Chinese-American filmmaker Lee Mun Wah opens CWRU’s Power of Diversity Lecture Series Sept. 4

mun wahInternationally renowned, award-winning diversity filmmaker Lee Mun Wah will open Case Western Reserve University’s 2014-15 Power of Diversity Lecture Series with his talk, “The World is All Around Us.” The event is Thursday, Sept. 4, at 4:30 p.m. in the second-floor ballroom of the new Tinkham Veale University Center.

Wah’s work is based on his belief that, as a nation, we cannot wait for some charismatic leader to appear and bring us all together. He also writes that, as a nation, we cannot continue being separate and unequal without a cost to each and every generation. “Our survival and the very future of our children depend on all of us embracing our differences as well as our mutuality,” he has said.

In his bio, he calls for individuals to confront their fears and begin conversations not only with those they love, but also with those they have been taught to fear.

Wah promotes his message through his films, writings and as the executive director of Stirfry Seminars & Consulting, where he leads diversity-training workshops on cross-cultural communication and awareness and conflict mediation.

For those who would like to preview Wah’s film before his talk on Thursday, there’s an opportunity to view his latest production If These Halls Could Talk at 12:30 p.m. on Wednesday, Sept. 3, in the Tinkham Veale University Center’s Ballroom A.

The film is a documentary that focuses on college students and their dialogue about race and racism, as well as other diversity issues, in higher education. Wah will also lead diversity workshops for CWRU faculty and staff and student leaders while on campus.

In addition to his latest film, Wah has produced Stolen Ground, his first film to win recognition from the San Francisco International Film Festival for his portrayal of the Asian American experience.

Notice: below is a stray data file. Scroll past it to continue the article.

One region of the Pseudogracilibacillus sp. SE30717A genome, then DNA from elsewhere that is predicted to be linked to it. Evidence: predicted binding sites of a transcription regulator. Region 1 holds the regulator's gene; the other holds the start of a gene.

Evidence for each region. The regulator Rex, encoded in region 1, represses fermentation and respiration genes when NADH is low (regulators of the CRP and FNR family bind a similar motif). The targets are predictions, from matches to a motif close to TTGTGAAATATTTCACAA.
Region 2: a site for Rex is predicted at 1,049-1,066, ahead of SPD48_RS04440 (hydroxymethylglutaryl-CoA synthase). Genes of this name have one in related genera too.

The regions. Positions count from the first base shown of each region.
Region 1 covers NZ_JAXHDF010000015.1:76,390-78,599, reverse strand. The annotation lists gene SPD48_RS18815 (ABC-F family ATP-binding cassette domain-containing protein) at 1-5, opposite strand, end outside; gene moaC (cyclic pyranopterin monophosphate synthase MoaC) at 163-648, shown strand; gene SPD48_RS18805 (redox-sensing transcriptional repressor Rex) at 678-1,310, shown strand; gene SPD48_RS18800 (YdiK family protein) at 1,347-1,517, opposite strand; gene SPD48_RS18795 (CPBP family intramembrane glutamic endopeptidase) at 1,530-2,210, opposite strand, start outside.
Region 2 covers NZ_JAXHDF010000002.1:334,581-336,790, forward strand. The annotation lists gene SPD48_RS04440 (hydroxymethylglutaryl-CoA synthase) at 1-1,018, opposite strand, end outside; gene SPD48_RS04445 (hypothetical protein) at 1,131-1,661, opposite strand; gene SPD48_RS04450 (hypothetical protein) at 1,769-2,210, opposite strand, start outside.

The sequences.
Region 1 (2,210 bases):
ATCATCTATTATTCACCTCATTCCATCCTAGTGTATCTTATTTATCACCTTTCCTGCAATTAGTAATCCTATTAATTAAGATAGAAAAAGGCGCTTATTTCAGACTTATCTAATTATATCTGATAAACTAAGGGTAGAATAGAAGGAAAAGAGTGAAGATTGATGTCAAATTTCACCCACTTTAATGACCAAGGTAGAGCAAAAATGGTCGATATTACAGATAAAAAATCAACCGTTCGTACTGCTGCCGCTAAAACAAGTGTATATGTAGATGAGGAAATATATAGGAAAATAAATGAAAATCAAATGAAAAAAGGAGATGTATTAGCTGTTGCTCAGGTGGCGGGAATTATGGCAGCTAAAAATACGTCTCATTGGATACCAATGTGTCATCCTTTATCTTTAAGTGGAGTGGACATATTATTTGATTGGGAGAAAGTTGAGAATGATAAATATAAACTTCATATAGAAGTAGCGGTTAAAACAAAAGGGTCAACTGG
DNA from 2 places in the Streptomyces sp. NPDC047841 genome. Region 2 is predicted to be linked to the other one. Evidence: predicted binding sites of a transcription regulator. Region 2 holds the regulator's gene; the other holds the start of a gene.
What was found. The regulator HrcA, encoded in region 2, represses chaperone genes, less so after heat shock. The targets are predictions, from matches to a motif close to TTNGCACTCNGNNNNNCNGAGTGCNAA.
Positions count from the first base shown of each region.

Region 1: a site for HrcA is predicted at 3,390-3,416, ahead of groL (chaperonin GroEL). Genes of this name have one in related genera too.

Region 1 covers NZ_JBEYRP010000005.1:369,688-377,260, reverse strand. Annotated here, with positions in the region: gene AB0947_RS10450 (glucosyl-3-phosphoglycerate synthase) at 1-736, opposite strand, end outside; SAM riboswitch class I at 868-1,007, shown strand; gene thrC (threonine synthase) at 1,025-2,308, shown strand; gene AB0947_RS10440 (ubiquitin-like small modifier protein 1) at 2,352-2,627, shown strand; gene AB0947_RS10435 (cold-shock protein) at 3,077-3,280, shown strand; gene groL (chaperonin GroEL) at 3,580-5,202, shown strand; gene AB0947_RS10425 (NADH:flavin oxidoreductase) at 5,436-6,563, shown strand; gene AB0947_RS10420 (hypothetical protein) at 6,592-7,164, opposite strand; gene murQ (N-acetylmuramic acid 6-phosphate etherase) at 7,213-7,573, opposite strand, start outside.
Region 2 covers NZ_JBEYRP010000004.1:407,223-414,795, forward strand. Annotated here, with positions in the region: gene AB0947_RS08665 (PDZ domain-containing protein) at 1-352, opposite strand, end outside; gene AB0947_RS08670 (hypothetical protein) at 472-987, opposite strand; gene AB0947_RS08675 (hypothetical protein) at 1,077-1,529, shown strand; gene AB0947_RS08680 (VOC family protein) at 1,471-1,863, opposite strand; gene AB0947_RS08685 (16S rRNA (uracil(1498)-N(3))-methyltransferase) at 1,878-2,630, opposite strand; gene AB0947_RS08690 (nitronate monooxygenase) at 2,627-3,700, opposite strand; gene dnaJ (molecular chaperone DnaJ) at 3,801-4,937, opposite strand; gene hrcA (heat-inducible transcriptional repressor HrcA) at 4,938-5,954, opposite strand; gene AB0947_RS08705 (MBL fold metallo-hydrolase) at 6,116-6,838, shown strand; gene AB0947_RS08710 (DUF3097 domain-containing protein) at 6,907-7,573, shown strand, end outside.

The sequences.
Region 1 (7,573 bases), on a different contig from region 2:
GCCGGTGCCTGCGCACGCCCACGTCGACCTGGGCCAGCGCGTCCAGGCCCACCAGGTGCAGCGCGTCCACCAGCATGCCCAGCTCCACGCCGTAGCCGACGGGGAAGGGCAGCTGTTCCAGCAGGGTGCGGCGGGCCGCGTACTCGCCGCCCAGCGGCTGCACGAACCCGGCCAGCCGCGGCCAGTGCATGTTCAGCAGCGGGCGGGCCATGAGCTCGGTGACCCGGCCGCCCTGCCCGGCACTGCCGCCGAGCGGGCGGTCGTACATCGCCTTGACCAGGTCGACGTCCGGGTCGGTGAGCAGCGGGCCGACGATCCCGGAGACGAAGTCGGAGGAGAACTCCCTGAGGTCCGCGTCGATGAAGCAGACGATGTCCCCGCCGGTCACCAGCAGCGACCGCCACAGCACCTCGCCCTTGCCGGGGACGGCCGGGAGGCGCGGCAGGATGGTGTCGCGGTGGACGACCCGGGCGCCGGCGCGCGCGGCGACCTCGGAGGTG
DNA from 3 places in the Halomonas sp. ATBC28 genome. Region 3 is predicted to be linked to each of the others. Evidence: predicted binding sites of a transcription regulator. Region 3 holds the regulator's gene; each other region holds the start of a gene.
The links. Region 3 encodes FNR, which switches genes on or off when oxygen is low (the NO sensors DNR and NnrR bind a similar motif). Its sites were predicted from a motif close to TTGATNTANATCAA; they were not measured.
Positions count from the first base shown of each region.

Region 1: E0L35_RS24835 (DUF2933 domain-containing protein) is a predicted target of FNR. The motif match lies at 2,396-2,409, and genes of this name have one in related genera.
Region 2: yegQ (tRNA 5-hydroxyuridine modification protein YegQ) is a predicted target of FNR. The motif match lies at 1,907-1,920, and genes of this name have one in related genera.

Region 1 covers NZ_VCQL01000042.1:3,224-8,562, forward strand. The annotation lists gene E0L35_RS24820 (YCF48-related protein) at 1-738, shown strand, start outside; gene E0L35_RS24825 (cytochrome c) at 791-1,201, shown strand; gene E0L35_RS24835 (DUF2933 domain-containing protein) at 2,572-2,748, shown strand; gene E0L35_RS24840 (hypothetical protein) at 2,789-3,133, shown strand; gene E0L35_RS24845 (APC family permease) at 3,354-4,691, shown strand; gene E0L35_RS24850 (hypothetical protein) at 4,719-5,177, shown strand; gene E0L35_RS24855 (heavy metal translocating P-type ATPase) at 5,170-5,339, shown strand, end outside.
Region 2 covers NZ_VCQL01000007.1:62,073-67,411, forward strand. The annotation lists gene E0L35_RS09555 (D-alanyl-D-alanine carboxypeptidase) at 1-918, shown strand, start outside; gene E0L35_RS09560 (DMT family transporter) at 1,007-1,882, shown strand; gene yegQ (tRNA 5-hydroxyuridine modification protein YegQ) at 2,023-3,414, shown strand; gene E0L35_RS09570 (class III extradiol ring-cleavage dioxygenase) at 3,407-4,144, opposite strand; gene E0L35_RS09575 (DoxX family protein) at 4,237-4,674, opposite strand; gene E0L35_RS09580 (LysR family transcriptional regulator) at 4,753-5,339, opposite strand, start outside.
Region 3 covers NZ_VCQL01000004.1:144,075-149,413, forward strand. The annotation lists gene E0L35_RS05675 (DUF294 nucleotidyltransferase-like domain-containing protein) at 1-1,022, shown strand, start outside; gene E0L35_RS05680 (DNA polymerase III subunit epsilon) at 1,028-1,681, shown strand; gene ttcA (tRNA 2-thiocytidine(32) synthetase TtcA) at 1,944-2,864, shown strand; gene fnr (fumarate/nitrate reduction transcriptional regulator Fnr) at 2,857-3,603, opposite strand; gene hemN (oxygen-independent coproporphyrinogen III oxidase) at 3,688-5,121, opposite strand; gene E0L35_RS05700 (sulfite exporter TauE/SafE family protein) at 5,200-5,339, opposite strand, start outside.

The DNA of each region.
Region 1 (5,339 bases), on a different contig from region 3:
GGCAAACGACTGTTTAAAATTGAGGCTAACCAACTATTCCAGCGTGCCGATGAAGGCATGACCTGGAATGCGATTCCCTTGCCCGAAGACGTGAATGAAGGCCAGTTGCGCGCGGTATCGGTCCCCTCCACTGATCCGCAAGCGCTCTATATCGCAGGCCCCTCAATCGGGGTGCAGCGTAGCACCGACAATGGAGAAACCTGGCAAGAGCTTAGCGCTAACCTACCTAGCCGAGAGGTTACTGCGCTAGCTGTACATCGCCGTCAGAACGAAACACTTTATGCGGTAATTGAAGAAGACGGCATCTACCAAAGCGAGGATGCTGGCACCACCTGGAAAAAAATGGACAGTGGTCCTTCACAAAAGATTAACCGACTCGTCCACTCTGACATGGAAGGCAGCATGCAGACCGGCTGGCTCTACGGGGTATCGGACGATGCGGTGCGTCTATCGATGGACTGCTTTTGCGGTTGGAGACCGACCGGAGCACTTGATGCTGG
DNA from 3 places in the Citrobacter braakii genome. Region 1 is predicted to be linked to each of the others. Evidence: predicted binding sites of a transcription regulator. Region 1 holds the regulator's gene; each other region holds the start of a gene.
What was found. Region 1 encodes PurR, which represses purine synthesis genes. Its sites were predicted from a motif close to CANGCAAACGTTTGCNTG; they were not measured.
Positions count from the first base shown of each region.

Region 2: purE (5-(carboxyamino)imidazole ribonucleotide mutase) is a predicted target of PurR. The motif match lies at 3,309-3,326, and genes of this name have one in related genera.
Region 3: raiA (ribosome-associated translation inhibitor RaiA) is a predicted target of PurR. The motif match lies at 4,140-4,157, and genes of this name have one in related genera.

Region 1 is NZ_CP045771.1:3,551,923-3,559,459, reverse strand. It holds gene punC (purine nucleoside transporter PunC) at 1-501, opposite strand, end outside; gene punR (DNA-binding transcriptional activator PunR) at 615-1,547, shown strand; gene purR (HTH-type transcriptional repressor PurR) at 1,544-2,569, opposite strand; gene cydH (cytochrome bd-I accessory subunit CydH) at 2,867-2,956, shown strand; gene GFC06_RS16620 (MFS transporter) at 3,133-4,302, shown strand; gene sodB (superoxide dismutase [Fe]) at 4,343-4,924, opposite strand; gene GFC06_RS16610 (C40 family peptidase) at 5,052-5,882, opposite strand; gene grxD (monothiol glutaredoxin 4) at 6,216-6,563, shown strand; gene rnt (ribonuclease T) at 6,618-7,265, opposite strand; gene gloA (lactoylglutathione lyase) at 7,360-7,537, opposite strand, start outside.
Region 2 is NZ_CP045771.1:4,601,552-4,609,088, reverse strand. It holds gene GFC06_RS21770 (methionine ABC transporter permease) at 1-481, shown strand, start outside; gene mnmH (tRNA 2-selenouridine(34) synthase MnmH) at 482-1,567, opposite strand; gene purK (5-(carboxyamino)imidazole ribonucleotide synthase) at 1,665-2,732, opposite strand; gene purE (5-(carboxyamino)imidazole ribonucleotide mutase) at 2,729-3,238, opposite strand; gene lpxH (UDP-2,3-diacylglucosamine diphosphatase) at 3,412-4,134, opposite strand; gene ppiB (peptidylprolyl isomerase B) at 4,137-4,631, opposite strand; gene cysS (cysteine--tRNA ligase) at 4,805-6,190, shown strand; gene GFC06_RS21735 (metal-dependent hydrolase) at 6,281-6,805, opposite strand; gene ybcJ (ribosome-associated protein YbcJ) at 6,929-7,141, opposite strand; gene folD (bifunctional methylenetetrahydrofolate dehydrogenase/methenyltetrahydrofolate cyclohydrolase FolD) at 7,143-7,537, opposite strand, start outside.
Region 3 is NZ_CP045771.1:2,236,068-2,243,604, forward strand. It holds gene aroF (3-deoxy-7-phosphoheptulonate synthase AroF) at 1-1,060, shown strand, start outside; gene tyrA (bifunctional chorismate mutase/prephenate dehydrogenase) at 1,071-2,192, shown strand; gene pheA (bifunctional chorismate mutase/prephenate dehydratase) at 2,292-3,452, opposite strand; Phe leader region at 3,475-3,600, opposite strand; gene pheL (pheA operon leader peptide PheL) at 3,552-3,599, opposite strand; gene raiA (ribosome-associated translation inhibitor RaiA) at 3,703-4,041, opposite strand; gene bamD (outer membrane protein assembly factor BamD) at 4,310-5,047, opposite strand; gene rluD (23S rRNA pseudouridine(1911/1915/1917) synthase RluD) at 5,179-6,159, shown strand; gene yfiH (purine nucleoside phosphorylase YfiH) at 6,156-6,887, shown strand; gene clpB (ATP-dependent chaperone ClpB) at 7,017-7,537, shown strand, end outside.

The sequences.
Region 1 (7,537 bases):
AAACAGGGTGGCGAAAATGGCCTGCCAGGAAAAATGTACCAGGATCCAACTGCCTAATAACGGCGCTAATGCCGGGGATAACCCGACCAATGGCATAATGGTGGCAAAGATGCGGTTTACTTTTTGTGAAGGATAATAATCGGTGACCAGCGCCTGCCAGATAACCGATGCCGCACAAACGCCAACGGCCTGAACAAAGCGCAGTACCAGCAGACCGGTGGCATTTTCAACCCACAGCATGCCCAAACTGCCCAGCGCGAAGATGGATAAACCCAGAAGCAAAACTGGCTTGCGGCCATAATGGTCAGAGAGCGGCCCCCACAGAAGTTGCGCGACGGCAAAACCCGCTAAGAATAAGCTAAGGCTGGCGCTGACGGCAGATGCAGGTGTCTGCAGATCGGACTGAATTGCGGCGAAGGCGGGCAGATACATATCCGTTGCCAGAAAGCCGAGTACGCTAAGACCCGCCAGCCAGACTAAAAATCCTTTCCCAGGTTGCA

His most widely recognized work is The Color of Fear, a groundbreaking film that explores the state of race relations in the United States as seen through the eyes of eight men of various racial and ethnic backgrounds. The production received a Gold Medal for Best Social Studies Documentary from the San Francisco International Film Festival. The movie’s second part, Walking Each Other Home, received the Cindy Competition Silver Medal for Social Science.

Wah is also an author, and his latest book is Let’s Get Real—What People of Color Can’t Say & Whites Won’t Ask about Racism (Stirfry Seminar & Consulting, 2011).

Before forming Stirfry, he was a resource specialist and counselor in the San Francesco Unified School District for 25 years.

This event, sponsored by the Office for Inclusion, Diversity and Equal Opportunity, Office of Multicultural Affairs, First Year Experience and Family Programs and the Social Justice Institute, is free and open to the public.

Registration is recommended by emailing For information, email